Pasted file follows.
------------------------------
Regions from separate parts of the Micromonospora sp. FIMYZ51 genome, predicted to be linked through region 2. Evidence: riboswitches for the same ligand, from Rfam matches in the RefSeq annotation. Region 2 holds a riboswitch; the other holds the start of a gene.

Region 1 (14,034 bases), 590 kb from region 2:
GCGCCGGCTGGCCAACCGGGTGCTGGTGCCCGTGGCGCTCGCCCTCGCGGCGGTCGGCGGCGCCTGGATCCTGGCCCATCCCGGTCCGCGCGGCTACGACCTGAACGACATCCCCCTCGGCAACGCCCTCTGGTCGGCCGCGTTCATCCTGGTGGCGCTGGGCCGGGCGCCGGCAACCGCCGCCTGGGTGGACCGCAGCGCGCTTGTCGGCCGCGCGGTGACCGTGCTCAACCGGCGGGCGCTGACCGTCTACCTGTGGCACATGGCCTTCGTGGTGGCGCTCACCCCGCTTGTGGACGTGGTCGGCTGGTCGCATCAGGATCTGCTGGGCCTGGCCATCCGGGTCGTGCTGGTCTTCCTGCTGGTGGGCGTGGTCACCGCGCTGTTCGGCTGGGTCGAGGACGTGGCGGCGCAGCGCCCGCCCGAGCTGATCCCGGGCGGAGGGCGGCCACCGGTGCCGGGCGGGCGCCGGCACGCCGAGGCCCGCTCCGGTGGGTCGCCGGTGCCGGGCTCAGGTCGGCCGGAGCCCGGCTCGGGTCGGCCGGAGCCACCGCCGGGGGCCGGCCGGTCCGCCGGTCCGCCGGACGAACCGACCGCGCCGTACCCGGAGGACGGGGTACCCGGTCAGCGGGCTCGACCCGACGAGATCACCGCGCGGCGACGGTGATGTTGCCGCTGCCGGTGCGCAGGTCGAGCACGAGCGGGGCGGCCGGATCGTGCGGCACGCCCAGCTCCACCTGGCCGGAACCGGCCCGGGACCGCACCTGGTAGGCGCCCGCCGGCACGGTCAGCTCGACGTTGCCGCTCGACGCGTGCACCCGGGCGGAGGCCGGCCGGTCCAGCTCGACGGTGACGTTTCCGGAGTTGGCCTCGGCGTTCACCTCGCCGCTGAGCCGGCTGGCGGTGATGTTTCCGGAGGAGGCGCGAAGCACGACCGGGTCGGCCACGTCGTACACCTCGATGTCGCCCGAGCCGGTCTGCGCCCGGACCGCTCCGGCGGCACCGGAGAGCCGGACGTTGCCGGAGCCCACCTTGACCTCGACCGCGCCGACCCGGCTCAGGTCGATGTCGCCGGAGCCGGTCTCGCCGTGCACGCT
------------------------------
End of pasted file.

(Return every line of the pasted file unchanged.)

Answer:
Regions from separate parts of the Micromonospora sp. FIMYZ51 genome, predicted to be linked through region 2. Evidence: riboswitches for the same ligand, from Rfam matches in the RefSeq annotation. Region 2 holds a riboswitch; the other holds the start of a gene.

Region 1 (14,034 bases), 590 kb from region 2:
GCGCCGGCTGGCCAACCGGGTGCTGGTGCCCGTGGCGCTCGCCCTCGCGGCGGTCGGCGGCGCCTGGATCCTGGCCCATCCCGGTCCGCGCGGCTACGACCTGAACGACATCCCCCTCGGCAACGCCCTCTGGTCGGCCGCGTTCATCCTGGTGGCGCTGGGCCGGGCGCCGGCAACCGCCGCCTGGGTGGACCGCAGCGCGCTTGTCGGCCGCGCGGTGACCGTGCTCAACCGGCGGGCGCTGACCGTCTACCTGTGGCACATGGCCTTCGTGGTGGCGCTCACCCCGCTTGTGGACGTGGTCGGCTGGTCGCATCAGGATCTGCTGGGCCTGGCCATCCGGGTCGTGCTGGTCTTCCTGCTGGTGGGCGTGGTCACCGCGCTGTTCGGCTGGGTCGAGGACGTGGCGGCGCAGCGCCCGCCCGAGCTGATCCCGGGCGGAGGGCGGCCACCGGTGCCGGGCGGGCGCCGGCACGCCGAGGCCCGCTCCGGTGGGTCGCCGGTGCCGGGCTCAGGTCGGCCGGAGCCCGGCTCGGGTCGGCCGGAGCCACCGCCGGGGGCCGGCCGGTCCGCCGGTCCGCCGGACGAACCGACCGCGCCGTACCCGGAGGACGGGGTACCCGGTCAGCGGGCTCGACCCGACGAGATCACCGCGCGGCGACGGTGATGTTGCCGCTGCCGGTGCGCAGGTCGAGCACGAGCGGGGCGGCCGGATCGTGCGGCACGCCCAGCTCCACCTGGCCGGAACCGGCCCGGGACCGCACCTGGTAGGCGCCCGCCGGCACGGTCAGCTCGACGTTGCCGCTCGACGCGTGCACCCGGGCGGAGGCCGGCCGGTCCAGCTCGACGGTGACGTTTCCGGAGTTGGCCTCGGCGTTCACCTCGCCGCTGAGCCGGCTGGCGGTGATGTTTCCGGAGGAGGCGCGAAGCACGACCGGGTCGGCCACGTCGTACACCTCGATGTCGCCCGAGCCGGTCTGCGCCCGGACCGCTCCGGCGGCACCGGAGAGCCGGACGTTGCCGGAGCCCACCTTGACCTCGACCGCGCCGACCCGGCTCAGGTCGATGTCGCCGGAGCCGGTCTCGCCGTGCACGCT